Estate Planning Corner: Prince Has Left the Building, But Did He Leave a Will?

John O’Grady, O’Grady Law Group

Prince_at_Coachella-2When inimitable superstar Prince died in April at the age of 57, he left behind millions of grieving fans and a majestic artistic legacy. But it’s still unknown whether he left a will indicating who inherits his estimated $250 million estate – and (more importantly) licensing rights to his name, image and music, which are currently worth an additional $300 to $500 million.

A prolific touring musician who released 39 studio albums in as many years (and is rumored to have produced enough songs to fill about 25 more albums), perhaps Prince’s intense focus on musical creativity led him to absentmindedly neglect prosaic legal matters before dying so unexpectedly. But he was also known to mistrust professional money managers, and reportedly relied on young and inexperienced fashion models as key financial advisors. If that’s the case, it seems plausible that Prince never prepared any estate planning documents.

To be fair, it will take several months to determine whether Prince actually had a will. He left behind no spouse or children, and both of his parents are deceased. Prince was estranged until recently from his only living sibling (sister, Tyka Nelson), so it’s possible she’s unaware of any legal arrangements her brother may have made over the years. Absent a will, Nelson and her five half-siblings stand to inherit Prince’s entire estate equally under Minnesota law. But now the search is on for any estate documents Prince may have left – and any that are found would be legally binding no matter when they were written. Meanwhile, Nelson has petitioned to appoint Bremer Trust as special administrator of her brother’s estate.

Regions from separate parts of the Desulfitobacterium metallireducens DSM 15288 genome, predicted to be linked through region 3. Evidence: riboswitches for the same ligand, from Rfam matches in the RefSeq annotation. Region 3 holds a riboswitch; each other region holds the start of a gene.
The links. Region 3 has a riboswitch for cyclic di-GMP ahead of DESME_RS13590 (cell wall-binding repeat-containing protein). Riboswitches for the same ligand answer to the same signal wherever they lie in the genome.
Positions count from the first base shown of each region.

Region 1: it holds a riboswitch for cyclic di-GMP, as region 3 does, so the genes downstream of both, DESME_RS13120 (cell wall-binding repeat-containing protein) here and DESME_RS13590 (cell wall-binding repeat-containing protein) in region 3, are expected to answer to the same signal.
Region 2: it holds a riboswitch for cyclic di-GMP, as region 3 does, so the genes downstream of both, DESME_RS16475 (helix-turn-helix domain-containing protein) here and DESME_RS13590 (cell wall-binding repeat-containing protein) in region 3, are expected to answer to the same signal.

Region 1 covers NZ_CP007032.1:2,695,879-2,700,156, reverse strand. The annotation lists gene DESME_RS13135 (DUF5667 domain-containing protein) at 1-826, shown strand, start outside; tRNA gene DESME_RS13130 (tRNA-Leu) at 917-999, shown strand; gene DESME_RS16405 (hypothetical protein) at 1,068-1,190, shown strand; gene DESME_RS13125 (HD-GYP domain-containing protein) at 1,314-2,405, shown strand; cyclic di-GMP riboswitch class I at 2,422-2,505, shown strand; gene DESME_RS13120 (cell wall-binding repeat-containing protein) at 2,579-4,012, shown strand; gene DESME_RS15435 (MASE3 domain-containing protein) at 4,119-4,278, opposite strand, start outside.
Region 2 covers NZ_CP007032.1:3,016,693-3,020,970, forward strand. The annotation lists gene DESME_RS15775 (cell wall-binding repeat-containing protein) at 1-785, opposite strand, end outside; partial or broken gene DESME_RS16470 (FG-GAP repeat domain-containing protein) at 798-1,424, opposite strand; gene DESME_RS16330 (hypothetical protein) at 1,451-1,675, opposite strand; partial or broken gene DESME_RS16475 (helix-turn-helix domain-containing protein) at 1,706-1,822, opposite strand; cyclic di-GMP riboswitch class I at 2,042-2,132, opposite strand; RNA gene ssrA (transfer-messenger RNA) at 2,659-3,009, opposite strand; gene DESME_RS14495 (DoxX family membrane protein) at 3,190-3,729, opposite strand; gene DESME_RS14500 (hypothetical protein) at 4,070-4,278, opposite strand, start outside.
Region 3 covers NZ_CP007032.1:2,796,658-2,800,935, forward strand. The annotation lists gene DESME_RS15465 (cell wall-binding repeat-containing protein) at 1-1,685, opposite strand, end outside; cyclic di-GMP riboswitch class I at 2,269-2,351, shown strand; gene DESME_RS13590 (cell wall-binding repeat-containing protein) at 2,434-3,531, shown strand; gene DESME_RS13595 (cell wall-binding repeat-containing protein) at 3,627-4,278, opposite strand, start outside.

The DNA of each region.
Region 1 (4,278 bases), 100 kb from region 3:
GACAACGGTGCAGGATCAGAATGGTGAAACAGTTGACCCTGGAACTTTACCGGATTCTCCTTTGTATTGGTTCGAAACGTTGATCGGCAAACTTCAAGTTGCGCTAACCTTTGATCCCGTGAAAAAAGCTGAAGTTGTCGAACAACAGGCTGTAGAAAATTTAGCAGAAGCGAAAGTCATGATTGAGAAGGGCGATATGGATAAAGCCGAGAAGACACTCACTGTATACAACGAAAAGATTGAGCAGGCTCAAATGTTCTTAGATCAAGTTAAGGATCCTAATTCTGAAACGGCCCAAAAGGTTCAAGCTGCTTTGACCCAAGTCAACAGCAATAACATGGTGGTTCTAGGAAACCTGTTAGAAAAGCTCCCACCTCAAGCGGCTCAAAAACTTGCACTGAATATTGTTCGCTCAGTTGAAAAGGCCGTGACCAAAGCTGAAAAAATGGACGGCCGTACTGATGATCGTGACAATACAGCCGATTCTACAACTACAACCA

Prince’s business empire was vast and complex, so his will (if any) may still possibly be found. That’s what happened after Michael Jackson died, for example, even though his family didn’t initially know he’d written a will. But the current lack of a will leaves Prince’s estate vulnerable to years of legal infighting among his potential heirs. These could potentially include real or pretend progeny demanding paternity tests, as well as those claiming to be descended from biological relatives, living or dead.

But paternity suits and other private details will become very public even if a will does surface, unless Prince also created a living trust. This best-case scenario would hide the personal affairs of this notably private public figure from the public eye while protecting his estate from litigation.

Prince’s apparent lack of planning means that the U.S. government will get more than $100 million in estate taxes when his estate tax return is filed. With proper planning he could have instead qualified for the estate tax charitable deduction by leaving large sums to his beloved Jehovah’s Witness Church and other favorite charities.

Prince famously championed musicians’ rights to control their music, and even likened record contracts to slavery. Prince also fought to keep his music off YouTube and streaming services while signing with Jay Z’s Tidal venture in pursuit of artistic and financial autonomy. So it seems out-of-character for him to not legally protect the future use of his iconic music and image in the event of his untimely death. One is left to wonder: if the Purple One could do it all over again, would he realize that with great talent (and wealth) comes great responsibility, and therefore choose to protect his legacy with ironclad legal documentation? Of course, that remains pure speculation. But one thing is certain: failing to learn from Prince’s apparent mistakes can leave loved ones with a highly complicated mess while they’re grieving.

So inspire your clients to work with an estate planning lawyer – and enjoy the peace of mind that comes with knowing that their affairs are in order.

About the author:

John O’Grady leads a full service estate and trust law firm in San Francisco.  He served as the 2012 Chair of BASF’s Estate Planning, Trust & Probate Section His practice includes Estate Planning & Administration, Probate & Trust Litigation, Collaborative Practice, Mediation, Conflict Coaching, Elder Law & Taxation.